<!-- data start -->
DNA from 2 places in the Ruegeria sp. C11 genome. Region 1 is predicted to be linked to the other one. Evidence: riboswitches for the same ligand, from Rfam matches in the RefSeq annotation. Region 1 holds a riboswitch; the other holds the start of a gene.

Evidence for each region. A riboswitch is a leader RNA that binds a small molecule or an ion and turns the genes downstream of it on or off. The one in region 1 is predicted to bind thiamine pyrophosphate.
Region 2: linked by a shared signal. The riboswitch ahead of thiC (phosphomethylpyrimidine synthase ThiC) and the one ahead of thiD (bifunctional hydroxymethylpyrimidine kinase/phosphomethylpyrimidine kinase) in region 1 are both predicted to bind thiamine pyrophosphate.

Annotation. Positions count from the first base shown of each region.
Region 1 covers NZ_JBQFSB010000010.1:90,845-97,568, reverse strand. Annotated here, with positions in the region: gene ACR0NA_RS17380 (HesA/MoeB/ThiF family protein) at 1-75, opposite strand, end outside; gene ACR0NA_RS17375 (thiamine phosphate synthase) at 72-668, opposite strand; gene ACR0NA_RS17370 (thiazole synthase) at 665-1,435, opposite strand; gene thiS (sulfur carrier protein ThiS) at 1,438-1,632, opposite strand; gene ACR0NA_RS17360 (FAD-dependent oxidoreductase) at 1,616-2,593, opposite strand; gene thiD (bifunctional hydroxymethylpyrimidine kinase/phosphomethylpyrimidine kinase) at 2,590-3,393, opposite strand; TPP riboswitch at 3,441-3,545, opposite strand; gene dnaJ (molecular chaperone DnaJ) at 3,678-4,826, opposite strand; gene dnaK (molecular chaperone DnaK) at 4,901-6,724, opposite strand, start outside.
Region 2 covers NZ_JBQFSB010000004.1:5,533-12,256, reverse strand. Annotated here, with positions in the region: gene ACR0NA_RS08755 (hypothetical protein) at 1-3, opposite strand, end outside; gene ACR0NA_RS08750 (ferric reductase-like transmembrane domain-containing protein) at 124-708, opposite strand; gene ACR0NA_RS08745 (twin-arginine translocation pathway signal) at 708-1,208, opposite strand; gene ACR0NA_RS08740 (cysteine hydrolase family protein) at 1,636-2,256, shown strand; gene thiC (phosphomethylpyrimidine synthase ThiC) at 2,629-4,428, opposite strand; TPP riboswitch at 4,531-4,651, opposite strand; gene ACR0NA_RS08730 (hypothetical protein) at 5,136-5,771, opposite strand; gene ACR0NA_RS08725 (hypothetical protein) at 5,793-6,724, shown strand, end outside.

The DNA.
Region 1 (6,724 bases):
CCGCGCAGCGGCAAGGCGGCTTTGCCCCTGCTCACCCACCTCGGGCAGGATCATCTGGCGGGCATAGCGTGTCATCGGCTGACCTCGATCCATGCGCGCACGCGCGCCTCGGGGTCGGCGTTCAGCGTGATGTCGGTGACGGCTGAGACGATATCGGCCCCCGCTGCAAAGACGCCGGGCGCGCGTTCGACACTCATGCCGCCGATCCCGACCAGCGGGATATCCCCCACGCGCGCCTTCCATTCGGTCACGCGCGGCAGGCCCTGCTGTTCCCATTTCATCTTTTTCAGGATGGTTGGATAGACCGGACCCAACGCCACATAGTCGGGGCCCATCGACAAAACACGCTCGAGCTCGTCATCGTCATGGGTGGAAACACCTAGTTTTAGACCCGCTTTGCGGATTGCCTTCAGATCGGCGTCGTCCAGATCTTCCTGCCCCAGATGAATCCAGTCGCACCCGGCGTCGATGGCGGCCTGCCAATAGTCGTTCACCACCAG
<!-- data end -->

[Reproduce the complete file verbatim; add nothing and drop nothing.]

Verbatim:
DNA from 2 places in the Ruegeria sp. C11 genome. Region 1 is predicted to be linked to the other one. Evidence: riboswitches for the same ligand, from Rfam matches in the RefSeq annotation. Region 1 holds a riboswitch; the other holds the start of a gene.

Evidence for each region. A riboswitch is a leader RNA that binds a small molecule or an ion and turns the genes downstream of it on or off. The one in region 1 is predicted to bind thiamine pyrophosphate.
Region 2: linked by a shared signal. The riboswitch ahead of thiC (phosphomethylpyrimidine synthase ThiC) and the one ahead of thiD (bifunctional hydroxymethylpyrimidine kinase/phosphomethylpyrimidine kinase) in region 1 are both predicted to bind thiamine pyrophosphate.

Annotation. Positions count from the first base shown of each region.
Region 1 covers NZ_JBQFSB010000010.1:90,845-97,568, reverse strand. Annotated here, with positions in the region: gene ACR0NA_RS17380 (HesA/MoeB/ThiF family protein) at 1-75, opposite strand, end outside; gene ACR0NA_RS17375 (thiamine phosphate synthase) at 72-668, opposite strand; gene ACR0NA_RS17370 (thiazole synthase) at 665-1,435, opposite strand; gene thiS (sulfur carrier protein ThiS) at 1,438-1,632, opposite strand; gene ACR0NA_RS17360 (FAD-dependent oxidoreductase) at 1,616-2,593, opposite strand; gene thiD (bifunctional hydroxymethylpyrimidine kinase/phosphomethylpyrimidine kinase) at 2,590-3,393, opposite strand; TPP riboswitch at 3,441-3,545, opposite strand; gene dnaJ (molecular chaperone DnaJ) at 3,678-4,826, opposite strand; gene dnaK (molecular chaperone DnaK) at 4,901-6,724, opposite strand, start outside.
Region 2 covers NZ_JBQFSB010000004.1:5,533-12,256, reverse strand. Annotated here, with positions in the region: gene ACR0NA_RS08755 (hypothetical protein) at 1-3, opposite strand, end outside; gene ACR0NA_RS08750 (ferric reductase-like transmembrane domain-containing protein) at 124-708, opposite strand; gene ACR0NA_RS08745 (twin-arginine translocation pathway signal) at 708-1,208, opposite strand; gene ACR0NA_RS08740 (cysteine hydrolase family protein) at 1,636-2,256, shown strand; gene thiC (phosphomethylpyrimidine synthase ThiC) at 2,629-4,428, opposite strand; TPP riboswitch at 4,531-4,651, opposite strand; gene ACR0NA_RS08730 (hypothetical protein) at 5,136-5,771, opposite strand; gene ACR0NA_RS08725 (hypothetical protein) at 5,793-6,724, shown strand, end outside.

The DNA.
Region 1 (6,724 bases):
CCGCGCAGCGGCAAGGCGGCTTTGCCCCTGCTCACCCACCTCGGGCAGGATCATCTGGCGGGCATAGCGTGTCATCGGCTGACCTCGATCCATGCGCGCACGCGCGCCTCGGGGTCGGCGTTCAGCGTGATGTCGGTGACGGCTGAGACGATATCGGCCCCCGCTGCAAAGACGCCGGGCGCGCGTTCGACACTCATGCCGCCGATCCCGACCAGCGGGATATCCCCCACGCGCGCCTTCCATTCGGTCACGCGCGGCAGGCCCTGCTGTTCCCATTTCATCTTTTTCAGGATGGTTGGATAGACCGGACCCAACGCCACATAGTCGGGGCCCATCGACAAAACACGCTCGAGCTCGTCATCGTCATGGGTGGAAACACCTAGTTTTAGACCCGCTTTGCGGATTGCCTTCAGATCGGCGTCGTCCAGATCTTCCTGCCCCAGATGAATCCAGTCGCACCCGGCGTCGATGGCGGCCTGCCAATAGTCGTTCACCACCAG